Beyond the riot: 5 questions

Beyond the riot: 5 questions

The Dec 8 riot in Little India was quelled within hours. By 6.45am the next day, roads where the violence - the worst in Singapore in more than 40 years - broke out were open to traffic. A national inquiry was convened almost immediately, and cooling measures such as a ban on public consumption and sale of alcohol were introduced. The Committee of Inquiry has now submitted its report, and eight recommendations on how to prevent a repeat of the incident have been accepted by the Government and debated in Parliament. Yet even as the dust settles, Insight's Hoe Pei Shan, Nur Asyiqin Mohamad Salleh and Walter Sim ask: Are there issues that linger?

Are there enough police officers?

THAT is a question that has kept coming up in the seven months since the Dec 8 riot.

The issue came to the fore at the Committee of Inquiry (COI) hearings earlier this year, after Police Commissioner Ng Joo Hee told the committee that he would need 1,000 more officers.

The extra manpower, he said, would allow him to raise additional troops specialised in tackling riots, as well as beef up patrol teams that police hot spots and neighbourhoods.

Two MPs raised his request in Parliament on Monday, after Deputy Prime Minister Teo Chee Hean announced plans to add 300 men to anti-riot troops in the Special Operations Command (SOC).

One was Bishan-Toa Payoh GRC's Hri Kumar Nair, who wondered how the force would recruit the 1,000 given the tight labour market, while opposition MP Sylvia Lim asked if there was a "serious under-resource problem".

There is, however, no magic number when it comes to the strength of a police force, said security expert Kumar Ramakrishna, head of the Centre of Excellence for National Security here. "Too many and accusations of 'police state' may be heard. Too few... and public anxiety may spike."

But the decision to reinforce the SOC troops is a step in the right direction, he added.

DPM Teo also said on Monday that the Gurkha Contingent - and if necessary, the Singapore Armed Forces - can be tapped if a large public order incident occurs.

Case in point: Army reinforcements were activated to support the police during the manhunt for terrorist leader Mas Selamat Kastari after he escaped from detention in February 2008.

It was also after the debacle that year when the Ministry of Home Affairs said it was stepping up recruitment. This after it announced a study on its workload in Parliament earlier, said Ms Lim.

"But as the riot shows, the extent of the problem is still serious after six years." She said more officers are now needed to fill positions for community policing, as well as to police, among other things, emerging threats such as transnational and organised crime.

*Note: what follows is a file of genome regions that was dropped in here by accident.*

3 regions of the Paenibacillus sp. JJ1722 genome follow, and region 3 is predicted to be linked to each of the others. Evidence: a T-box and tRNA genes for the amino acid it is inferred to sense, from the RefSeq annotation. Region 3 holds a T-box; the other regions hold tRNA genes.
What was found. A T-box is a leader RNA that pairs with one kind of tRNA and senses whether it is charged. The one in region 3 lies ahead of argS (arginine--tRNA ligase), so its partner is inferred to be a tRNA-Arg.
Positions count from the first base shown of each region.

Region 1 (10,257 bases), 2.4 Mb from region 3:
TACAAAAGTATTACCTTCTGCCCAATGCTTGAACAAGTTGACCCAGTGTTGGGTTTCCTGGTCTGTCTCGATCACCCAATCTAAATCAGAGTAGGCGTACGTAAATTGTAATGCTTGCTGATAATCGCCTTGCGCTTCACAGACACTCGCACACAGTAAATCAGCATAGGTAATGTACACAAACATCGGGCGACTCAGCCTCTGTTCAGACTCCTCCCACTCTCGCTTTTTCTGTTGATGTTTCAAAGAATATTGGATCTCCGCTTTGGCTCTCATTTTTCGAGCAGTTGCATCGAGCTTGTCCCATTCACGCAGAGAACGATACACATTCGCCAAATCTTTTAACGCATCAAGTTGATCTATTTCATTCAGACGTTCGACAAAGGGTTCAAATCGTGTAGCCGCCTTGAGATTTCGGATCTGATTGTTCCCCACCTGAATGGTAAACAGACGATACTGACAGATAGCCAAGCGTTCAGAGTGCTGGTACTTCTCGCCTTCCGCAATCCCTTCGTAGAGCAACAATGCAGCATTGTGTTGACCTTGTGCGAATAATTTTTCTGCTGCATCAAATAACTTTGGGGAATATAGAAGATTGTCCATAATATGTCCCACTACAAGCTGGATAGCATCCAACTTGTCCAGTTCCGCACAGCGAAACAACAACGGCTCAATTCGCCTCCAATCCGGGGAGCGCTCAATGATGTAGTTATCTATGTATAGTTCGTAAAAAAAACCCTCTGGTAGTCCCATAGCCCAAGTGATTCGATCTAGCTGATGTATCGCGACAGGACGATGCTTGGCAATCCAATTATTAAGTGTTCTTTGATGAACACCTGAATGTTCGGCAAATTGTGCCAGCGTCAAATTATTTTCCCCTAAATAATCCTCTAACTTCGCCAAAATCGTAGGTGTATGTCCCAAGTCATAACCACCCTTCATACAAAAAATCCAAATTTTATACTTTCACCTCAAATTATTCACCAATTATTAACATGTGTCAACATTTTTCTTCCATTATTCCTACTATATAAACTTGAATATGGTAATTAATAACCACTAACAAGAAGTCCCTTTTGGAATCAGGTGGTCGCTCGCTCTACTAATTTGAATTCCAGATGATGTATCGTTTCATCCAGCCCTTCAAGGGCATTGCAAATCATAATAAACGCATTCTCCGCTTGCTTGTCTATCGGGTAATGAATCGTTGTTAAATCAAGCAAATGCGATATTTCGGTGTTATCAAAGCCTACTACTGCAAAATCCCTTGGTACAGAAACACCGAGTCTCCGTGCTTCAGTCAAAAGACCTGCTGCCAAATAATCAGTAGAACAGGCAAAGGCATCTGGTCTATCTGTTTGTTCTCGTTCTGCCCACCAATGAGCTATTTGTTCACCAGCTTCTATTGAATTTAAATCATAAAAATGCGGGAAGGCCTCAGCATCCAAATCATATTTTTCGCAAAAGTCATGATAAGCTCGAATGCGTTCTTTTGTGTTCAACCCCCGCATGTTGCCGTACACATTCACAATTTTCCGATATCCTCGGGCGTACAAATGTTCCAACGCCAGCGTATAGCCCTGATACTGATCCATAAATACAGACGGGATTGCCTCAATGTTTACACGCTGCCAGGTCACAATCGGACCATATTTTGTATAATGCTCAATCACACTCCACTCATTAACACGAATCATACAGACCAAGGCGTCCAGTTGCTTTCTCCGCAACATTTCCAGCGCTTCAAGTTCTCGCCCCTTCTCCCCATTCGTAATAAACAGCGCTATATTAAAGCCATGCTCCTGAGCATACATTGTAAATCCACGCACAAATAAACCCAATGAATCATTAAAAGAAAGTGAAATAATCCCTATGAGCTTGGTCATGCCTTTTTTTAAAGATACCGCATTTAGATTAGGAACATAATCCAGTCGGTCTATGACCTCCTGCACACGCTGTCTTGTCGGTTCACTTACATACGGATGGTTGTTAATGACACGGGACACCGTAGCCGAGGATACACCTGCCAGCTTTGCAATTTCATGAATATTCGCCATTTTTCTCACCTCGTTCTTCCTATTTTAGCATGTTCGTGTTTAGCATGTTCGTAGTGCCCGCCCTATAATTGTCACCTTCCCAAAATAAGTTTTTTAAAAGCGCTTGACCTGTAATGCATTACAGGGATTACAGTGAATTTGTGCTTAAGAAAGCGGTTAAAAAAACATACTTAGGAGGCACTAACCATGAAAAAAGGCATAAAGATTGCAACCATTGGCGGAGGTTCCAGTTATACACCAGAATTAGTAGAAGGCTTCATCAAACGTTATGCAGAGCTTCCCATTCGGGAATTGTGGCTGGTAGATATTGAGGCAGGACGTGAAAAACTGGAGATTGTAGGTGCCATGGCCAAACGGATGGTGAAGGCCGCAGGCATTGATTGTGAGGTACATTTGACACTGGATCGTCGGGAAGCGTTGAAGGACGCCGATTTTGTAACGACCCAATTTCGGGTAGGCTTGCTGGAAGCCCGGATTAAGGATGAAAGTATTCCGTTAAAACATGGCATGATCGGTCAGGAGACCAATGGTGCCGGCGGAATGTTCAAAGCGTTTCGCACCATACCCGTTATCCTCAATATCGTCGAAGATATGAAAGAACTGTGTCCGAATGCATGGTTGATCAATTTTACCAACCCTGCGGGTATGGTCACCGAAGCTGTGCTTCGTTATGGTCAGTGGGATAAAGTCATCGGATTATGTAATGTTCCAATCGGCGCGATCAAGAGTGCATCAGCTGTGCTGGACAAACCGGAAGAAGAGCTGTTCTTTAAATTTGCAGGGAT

As of last year, there were just under 8,800 regular police officers. This means a ratio of one officer to 614 residents. The force, however, is supported by about 3,700 full-time police national servicemen and 2,000 volunteer officers.

London, Tokyo, Hong Kong and New York, however, have police strength two to three times that of Singapore's, said Mr Ng.

He also told the COI that the Singapore Police Force has been kept compact in line with public service restraints.

Insight understands the police saw job cuts across its divisions, including the SOC, as part of a public sector-wide drive to shave 9 per cent of its workforce over three years from 2004.

Mr Nair, however, said Singapore's low crime rate - compared to other major cities - means "we are not too off the mark".

The numbers alone are also not a true indication of police capability, especially when new technology allows the officers here to do more with less, he said.

Still, DPM Teo told Parliament that between 2008 and 2014, more than 1,000 new posts have been added for initiatives such as the Community Policing System - almost all of which have been filled. The force has also increased its headcount by about 15 per cent in the past 10 years.

This despite recruitment challenges beyond the tight labour market. For instance, potential recruits would need to satisfy stringent requirements. Also, like most forces around the world, foreigners - unless they are permanent residents - need not apply.

Ms Lim suggested that the Government strengthen its mechanisms to regularly assess and detect whether operational capabilities are being compromised, without needing major incidents to show up the problems.

Mr Nair said that with the additional officers for the SOC in the next two to three years, DPM Teo has made it clear that the focus, for now, is on building up the SOC. "And he was confident that could be achieved in the short-term, so that gives a measure of assurance.

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